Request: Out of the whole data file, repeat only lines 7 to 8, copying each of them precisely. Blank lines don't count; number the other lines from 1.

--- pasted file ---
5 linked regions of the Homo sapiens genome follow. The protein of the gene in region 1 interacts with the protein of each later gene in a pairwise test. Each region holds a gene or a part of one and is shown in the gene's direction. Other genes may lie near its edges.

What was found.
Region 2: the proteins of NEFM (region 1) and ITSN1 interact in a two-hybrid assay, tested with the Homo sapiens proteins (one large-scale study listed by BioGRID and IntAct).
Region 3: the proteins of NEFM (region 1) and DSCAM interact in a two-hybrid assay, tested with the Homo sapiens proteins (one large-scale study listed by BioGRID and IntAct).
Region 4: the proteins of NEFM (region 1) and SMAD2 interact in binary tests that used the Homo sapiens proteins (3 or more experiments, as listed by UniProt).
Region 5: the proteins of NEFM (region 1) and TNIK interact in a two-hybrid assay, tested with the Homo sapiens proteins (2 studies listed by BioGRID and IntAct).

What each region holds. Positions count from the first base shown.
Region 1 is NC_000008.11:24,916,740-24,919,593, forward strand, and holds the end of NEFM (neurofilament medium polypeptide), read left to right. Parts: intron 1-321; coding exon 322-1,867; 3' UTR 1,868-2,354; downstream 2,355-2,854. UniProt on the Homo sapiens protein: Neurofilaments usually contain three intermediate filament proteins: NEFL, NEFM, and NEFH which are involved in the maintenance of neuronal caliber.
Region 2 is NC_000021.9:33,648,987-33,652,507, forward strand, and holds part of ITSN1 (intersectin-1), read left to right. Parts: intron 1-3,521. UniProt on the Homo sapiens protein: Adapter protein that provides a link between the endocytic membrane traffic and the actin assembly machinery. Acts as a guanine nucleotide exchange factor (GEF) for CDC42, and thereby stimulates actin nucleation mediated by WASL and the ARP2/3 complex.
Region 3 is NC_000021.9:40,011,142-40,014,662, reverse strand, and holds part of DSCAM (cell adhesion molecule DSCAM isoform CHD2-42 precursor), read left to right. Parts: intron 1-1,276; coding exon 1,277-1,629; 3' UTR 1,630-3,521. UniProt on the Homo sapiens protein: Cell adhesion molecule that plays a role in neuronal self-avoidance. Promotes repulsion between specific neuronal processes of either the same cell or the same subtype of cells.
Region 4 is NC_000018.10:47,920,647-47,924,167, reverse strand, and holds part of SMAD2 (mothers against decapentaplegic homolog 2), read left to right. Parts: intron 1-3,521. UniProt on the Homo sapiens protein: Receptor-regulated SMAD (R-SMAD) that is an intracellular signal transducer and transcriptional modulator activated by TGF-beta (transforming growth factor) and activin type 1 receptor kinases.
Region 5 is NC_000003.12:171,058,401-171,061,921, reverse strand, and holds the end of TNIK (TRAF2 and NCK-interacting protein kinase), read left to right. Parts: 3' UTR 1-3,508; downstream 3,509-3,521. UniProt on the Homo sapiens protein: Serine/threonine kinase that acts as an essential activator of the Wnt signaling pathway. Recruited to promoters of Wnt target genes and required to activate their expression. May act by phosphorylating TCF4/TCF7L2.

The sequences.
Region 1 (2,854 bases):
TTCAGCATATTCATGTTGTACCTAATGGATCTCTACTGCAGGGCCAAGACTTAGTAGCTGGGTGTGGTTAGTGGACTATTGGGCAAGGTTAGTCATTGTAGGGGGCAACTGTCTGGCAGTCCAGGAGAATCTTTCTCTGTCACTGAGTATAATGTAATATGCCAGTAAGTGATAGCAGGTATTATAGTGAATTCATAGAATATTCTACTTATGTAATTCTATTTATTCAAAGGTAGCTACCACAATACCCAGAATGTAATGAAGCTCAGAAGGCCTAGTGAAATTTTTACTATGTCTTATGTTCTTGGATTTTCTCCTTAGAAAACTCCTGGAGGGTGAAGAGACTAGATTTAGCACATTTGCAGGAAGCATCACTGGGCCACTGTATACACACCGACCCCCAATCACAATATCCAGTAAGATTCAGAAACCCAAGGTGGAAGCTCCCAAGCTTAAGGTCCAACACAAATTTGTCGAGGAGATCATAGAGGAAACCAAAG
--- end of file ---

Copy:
What each region holds. Positions count from the first base shown.
Region 1 is NC_000008.11:24,916,740-24,919,593, forward strand, and holds the end of NEFM (neurofilament medium polypeptide), read left to right. Parts: intron 1-321; coding exon 322-1,867; 3' UTR 1,868-2,354; downstream 2,355-2,854. UniProt on the Homo sapiens protein: Neurofilaments usually contain three intermediate filament proteins: NEFL, NEFM, and NEFH which are involved in the maintenance of neuronal caliber.